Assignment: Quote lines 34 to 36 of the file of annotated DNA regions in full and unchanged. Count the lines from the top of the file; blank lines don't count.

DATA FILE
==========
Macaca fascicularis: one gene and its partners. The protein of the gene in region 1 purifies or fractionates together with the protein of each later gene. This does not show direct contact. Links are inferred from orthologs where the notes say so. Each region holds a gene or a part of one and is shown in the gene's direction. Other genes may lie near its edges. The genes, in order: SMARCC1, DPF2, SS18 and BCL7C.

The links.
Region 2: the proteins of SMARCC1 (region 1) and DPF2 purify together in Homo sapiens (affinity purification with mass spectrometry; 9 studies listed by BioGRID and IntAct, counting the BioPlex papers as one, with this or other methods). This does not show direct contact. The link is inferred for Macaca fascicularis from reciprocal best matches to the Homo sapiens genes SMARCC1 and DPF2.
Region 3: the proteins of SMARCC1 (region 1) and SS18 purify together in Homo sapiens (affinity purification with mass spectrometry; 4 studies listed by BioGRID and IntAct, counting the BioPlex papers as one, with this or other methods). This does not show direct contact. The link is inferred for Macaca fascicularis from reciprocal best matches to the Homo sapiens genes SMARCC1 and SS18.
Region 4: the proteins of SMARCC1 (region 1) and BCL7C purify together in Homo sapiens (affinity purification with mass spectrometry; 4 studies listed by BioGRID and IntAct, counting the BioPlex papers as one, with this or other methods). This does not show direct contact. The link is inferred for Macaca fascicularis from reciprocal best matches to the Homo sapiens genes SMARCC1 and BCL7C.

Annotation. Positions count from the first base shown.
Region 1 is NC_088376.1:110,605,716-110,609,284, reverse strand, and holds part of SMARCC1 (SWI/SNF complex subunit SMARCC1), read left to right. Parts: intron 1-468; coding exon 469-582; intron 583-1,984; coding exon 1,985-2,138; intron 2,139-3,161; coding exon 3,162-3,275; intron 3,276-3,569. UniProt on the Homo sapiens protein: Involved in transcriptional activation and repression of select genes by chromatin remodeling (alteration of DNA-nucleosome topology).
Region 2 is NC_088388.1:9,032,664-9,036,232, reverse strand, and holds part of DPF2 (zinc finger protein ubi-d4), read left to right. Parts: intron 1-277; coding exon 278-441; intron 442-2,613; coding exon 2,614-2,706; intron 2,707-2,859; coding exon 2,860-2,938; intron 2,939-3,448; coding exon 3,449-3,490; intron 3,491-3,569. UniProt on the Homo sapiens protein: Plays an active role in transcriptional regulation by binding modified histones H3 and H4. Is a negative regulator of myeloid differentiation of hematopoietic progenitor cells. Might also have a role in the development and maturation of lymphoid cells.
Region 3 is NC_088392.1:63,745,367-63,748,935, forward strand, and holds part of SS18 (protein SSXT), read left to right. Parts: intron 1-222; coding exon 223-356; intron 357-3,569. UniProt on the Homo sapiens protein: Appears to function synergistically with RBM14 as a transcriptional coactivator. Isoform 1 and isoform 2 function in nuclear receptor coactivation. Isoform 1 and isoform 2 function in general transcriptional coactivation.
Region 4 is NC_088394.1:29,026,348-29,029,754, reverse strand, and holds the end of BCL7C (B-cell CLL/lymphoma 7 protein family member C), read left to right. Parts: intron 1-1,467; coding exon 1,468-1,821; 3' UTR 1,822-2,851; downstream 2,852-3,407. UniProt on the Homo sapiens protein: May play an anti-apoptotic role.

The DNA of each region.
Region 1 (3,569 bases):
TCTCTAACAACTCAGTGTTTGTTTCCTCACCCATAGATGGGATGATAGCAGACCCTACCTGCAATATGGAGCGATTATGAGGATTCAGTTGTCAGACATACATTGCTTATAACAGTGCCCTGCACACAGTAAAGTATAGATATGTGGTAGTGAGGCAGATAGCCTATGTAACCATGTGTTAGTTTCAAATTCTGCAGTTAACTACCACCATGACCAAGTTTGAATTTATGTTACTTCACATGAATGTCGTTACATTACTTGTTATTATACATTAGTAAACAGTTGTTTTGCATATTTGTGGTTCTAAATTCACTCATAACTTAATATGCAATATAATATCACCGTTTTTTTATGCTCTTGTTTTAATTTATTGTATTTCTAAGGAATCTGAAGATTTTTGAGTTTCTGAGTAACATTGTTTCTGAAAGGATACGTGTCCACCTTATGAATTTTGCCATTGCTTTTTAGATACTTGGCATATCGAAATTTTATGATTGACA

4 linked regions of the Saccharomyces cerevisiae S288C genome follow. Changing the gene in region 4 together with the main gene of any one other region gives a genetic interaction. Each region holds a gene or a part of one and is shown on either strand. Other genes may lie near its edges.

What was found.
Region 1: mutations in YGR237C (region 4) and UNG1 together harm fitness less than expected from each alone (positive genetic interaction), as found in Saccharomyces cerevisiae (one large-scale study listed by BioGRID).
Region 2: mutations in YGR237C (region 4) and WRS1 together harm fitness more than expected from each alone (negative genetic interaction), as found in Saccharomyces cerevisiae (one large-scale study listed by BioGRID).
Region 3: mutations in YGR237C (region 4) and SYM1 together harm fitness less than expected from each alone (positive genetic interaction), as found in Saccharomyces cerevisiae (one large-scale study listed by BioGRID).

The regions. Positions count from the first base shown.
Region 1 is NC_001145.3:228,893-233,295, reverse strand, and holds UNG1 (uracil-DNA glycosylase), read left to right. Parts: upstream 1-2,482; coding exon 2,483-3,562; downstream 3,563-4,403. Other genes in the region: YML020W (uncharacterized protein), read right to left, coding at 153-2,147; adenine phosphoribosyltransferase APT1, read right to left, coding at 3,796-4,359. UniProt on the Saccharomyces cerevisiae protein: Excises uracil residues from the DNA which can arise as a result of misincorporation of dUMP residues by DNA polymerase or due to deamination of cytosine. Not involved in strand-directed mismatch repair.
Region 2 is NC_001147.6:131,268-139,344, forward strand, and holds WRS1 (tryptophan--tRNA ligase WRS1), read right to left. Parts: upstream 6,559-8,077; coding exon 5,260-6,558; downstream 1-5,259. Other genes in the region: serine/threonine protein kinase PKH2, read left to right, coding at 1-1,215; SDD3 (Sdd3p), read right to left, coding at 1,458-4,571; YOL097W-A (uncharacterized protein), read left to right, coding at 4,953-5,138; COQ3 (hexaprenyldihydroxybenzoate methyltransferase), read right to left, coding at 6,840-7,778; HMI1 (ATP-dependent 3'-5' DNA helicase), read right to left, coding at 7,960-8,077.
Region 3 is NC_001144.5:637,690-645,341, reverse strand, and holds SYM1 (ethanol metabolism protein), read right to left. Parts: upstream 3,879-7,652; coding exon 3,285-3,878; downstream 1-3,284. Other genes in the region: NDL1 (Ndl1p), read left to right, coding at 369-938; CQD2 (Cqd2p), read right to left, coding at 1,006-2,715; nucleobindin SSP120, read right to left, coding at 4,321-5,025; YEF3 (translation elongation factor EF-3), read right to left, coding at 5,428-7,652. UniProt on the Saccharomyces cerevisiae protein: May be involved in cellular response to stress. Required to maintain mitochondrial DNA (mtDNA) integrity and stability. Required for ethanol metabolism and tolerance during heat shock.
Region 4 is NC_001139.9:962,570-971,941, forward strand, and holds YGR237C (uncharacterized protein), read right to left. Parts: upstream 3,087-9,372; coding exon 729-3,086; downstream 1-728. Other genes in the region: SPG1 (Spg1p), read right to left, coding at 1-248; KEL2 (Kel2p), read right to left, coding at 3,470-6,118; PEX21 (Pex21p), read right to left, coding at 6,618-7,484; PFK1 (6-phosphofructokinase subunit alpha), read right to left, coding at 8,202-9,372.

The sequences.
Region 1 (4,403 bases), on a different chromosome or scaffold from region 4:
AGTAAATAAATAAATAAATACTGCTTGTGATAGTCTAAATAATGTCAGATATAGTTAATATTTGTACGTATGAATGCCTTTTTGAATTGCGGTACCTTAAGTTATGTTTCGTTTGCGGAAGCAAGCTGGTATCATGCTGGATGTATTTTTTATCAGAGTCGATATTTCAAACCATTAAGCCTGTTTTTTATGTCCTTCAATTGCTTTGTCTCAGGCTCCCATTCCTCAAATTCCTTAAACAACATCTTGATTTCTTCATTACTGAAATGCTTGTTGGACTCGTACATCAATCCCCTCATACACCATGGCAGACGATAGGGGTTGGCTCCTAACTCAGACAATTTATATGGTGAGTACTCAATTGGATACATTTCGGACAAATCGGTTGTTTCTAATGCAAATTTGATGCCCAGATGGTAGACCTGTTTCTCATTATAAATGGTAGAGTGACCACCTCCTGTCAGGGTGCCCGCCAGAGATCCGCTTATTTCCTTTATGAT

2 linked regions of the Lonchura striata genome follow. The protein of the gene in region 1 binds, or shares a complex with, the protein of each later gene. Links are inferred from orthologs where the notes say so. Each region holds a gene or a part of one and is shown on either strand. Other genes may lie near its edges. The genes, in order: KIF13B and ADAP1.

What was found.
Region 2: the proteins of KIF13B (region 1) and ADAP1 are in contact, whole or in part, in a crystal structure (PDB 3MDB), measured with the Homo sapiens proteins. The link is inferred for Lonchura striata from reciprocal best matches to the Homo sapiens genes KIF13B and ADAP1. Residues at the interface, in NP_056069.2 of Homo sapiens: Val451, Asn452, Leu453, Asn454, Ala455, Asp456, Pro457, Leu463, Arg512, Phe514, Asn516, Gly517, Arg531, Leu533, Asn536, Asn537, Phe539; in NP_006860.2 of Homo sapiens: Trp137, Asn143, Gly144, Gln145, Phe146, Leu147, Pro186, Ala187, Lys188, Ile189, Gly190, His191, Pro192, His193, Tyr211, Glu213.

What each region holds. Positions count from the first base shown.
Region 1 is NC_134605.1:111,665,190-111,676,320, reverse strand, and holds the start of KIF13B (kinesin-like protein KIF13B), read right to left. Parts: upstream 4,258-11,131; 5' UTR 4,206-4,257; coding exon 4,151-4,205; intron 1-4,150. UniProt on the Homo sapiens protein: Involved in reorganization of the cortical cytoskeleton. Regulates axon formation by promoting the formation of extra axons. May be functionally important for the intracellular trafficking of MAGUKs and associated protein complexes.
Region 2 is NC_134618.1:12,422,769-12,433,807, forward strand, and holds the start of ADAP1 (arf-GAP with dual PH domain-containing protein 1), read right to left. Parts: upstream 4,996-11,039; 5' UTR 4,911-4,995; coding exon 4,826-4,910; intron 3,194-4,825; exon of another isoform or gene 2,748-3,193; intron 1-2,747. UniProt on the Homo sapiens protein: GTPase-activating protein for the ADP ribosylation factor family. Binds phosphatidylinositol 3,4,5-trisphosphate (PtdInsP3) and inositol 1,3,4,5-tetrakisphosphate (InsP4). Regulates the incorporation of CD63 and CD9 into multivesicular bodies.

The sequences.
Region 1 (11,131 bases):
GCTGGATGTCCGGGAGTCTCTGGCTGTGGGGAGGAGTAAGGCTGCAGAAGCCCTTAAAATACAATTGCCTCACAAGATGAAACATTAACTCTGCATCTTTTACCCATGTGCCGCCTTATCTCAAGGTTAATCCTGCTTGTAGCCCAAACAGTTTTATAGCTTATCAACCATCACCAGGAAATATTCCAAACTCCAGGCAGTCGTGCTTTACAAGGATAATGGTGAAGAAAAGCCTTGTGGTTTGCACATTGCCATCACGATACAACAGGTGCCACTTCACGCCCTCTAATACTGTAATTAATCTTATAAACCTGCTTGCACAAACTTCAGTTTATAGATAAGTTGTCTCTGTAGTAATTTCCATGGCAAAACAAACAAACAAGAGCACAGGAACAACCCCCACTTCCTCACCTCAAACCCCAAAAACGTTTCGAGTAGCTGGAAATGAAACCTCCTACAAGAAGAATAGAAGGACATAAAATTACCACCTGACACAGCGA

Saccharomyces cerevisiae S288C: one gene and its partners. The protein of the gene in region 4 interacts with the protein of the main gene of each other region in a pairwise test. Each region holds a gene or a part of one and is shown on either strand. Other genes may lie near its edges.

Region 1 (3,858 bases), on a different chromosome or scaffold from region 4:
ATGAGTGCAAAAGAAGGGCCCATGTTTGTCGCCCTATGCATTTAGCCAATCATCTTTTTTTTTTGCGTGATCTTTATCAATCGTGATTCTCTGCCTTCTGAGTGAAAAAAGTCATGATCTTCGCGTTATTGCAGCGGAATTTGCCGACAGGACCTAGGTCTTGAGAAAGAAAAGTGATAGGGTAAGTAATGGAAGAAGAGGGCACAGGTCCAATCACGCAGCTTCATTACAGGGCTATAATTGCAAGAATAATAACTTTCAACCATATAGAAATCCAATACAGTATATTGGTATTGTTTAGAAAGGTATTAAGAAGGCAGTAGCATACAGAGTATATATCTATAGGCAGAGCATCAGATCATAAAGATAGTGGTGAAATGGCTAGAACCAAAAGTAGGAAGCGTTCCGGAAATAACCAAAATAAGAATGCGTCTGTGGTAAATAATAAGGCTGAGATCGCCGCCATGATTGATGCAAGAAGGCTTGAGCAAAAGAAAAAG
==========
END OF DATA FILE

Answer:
Region 1 (11,131 bases):
GCTGGATGTCCGGGAGTCTCTGGCTGTGGGGAGGAGTAAGGCTGCAGAAGCCCTTAAAATACAATTGCCTCACAAGATGAAACATTAACTCTGCATCTTTTACCCATGTGCCGCCTTATCTCAAGGTTAATCCTGCTTGTAGCCCAAACAGTTTTATAGCTTATCAACCATCACCAGGAAATATTCCAAACTCCAGGCAGTCGTGCTTTACAAGGATAATGGTGAAGAAAAGCCTTGTGGTTTGCACATTGCCATCACGATACAACAGGTGCCACTTCACGCCCTCTAATACTGTAATTAATCTTATAAACCTGCTTGCACAAACTTCAGTTTATAGATAAGTTGTCTCTGTAGTAATTTCCATGGCAAAACAAACAAACAAGAGCACAGGAACAACCCCCACTTCCTCACCTCAAACCCCAAAAACGTTTCGAGTAGCTGGAAATGAAACCTCCTACAAGAAGAATAGAAGGACATAAAATTACCACCTGACACAGCGA

Saccharomyces cerevisiae S288C: one gene and its partners. The protein of the gene in region 4 interacts with the protein of the main gene of each other region in a pairwise test. Each region holds a gene or a part of one and is shown on either strand. Other genes may lie near its edges.